Just what are Relationship Goals?

Whats love got to do with it?

 

In a short but fascinating piece, Karen Dzodzome, another participant with Straight Talking, takes some time out to think about relationship goals, and how the word love doesn’t really even come into it. 

Relationship Goals

 

Trust.

Commitment.

Faithfulness.

 

The three things that everyone believes holds a relationship together.

I mean fundamentally, shouldn’t these three striking words hold a relationship together?

Holding these words and standing by it should surely create a foundation, one so unbreakable that your relationship stands the test of time.

Funny that Love wasn’t mentioned.

Makes you ask questions.

 

What does commitment mean to you? A Straight Talking special!

 

We strive and long for love, but it is not the fundamental part of a relationship that holds it together.

Love can be infatuation turned into a long-lasting desire of want and need.

Love can be the heart skipping a beat every time they walk by.

Dangerously, love can be confusing and deceptive to what we think and what we want to believe.

Either the desire for the perfect man or just to be loved.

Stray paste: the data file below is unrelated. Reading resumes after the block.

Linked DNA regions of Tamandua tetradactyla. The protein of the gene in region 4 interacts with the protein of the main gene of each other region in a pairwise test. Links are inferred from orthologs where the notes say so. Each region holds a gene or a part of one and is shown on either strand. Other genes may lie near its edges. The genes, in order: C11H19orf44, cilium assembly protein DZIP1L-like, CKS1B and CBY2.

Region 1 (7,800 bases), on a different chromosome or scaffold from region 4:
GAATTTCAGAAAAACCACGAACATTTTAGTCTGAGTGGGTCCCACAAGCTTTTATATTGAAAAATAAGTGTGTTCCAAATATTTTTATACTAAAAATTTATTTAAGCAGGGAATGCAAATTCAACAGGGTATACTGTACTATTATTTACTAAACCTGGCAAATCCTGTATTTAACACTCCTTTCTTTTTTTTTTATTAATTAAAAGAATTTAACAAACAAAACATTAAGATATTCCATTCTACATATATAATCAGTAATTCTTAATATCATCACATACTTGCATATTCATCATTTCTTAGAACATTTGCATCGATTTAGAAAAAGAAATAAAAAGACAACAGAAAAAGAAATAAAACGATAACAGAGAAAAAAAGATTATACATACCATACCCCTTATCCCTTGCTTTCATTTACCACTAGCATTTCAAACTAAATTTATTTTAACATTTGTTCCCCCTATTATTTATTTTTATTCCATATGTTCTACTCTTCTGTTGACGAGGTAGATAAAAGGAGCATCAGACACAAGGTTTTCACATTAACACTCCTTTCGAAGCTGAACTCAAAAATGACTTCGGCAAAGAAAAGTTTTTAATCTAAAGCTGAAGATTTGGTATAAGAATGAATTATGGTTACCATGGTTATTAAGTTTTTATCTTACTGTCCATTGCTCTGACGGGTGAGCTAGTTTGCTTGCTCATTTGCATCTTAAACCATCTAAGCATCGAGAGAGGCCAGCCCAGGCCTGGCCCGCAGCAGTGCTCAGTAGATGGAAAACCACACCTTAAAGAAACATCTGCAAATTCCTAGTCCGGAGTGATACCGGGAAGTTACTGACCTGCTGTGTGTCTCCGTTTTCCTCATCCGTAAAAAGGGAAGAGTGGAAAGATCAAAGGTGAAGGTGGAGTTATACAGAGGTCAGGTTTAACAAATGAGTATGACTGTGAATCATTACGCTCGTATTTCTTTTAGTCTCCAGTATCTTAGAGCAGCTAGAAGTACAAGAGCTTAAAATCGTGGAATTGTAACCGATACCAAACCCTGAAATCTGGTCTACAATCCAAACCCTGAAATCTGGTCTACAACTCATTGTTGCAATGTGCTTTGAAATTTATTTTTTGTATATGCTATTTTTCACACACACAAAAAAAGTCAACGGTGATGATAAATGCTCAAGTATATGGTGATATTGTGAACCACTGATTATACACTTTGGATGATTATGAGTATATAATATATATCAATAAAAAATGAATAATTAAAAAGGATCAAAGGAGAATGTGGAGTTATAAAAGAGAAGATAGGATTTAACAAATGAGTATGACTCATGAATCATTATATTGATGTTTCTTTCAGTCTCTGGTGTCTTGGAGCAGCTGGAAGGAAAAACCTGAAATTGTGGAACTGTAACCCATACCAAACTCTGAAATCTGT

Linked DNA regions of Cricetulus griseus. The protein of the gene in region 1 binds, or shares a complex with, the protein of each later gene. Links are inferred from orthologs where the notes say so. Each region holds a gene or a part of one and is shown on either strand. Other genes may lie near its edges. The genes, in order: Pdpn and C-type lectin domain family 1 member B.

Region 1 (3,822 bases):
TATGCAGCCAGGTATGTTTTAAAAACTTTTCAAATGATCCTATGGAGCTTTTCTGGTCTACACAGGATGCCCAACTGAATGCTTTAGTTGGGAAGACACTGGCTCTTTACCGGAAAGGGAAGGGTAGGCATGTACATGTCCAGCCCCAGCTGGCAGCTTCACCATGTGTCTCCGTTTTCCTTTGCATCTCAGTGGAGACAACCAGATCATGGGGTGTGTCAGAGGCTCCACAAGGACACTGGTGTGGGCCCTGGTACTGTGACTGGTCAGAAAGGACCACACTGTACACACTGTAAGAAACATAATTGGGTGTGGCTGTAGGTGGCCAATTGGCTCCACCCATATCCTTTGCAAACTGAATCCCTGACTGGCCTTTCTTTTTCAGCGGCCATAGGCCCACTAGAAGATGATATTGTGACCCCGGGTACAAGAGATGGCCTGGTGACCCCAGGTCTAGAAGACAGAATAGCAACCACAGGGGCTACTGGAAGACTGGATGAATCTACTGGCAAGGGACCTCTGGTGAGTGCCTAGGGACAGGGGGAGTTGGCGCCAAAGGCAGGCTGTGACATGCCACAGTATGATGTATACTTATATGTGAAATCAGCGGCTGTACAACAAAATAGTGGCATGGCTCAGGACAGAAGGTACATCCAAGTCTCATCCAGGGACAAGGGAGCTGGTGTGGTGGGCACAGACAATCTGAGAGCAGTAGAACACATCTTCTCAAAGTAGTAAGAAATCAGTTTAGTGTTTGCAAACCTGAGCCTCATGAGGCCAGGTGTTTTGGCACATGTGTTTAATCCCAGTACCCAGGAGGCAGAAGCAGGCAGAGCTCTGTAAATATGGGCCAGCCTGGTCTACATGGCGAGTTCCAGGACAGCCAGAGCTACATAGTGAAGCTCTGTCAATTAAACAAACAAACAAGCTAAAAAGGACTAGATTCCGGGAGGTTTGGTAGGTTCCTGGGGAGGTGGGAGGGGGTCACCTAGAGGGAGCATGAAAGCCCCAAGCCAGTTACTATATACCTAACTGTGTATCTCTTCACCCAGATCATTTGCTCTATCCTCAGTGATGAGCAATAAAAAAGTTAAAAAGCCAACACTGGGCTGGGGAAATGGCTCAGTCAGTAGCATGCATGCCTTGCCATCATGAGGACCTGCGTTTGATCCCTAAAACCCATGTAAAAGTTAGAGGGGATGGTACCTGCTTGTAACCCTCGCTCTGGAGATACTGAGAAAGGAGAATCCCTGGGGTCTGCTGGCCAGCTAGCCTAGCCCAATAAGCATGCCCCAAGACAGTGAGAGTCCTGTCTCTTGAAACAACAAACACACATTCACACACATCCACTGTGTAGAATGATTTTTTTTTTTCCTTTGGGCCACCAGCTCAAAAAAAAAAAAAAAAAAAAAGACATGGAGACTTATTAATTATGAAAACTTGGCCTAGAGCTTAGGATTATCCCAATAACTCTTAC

Everyone has their criteria for the one to steal their hearts and spend the rest of their lives with, people compare stories of pain and pleasure, but no one really understands their pain, only them.

The concept of relationship goals is subjective to the bond you have with your other half.

Relationship goals are not what you see in romantic movies or what you see on social media.

 

Are you letting your heart lead too much in your relationship?

 

Relationship goals are the undefined understanding of each other.

It’s an unspoken conversation that you and your partner have as you list out your future plans and your desires with one another.

Truth is you don’t know what your relationship goals are until you have felt hurt or have felt undeniably happy, as those are what determine what you want.

One thing I do know for sure when these goals are set, they can be broken and that is okay.

It just helps you define your personal relationship goals moving forward.

Karen Dzodzome

 

 @fastn_org
 @StatusOnline
 @StatusOnline

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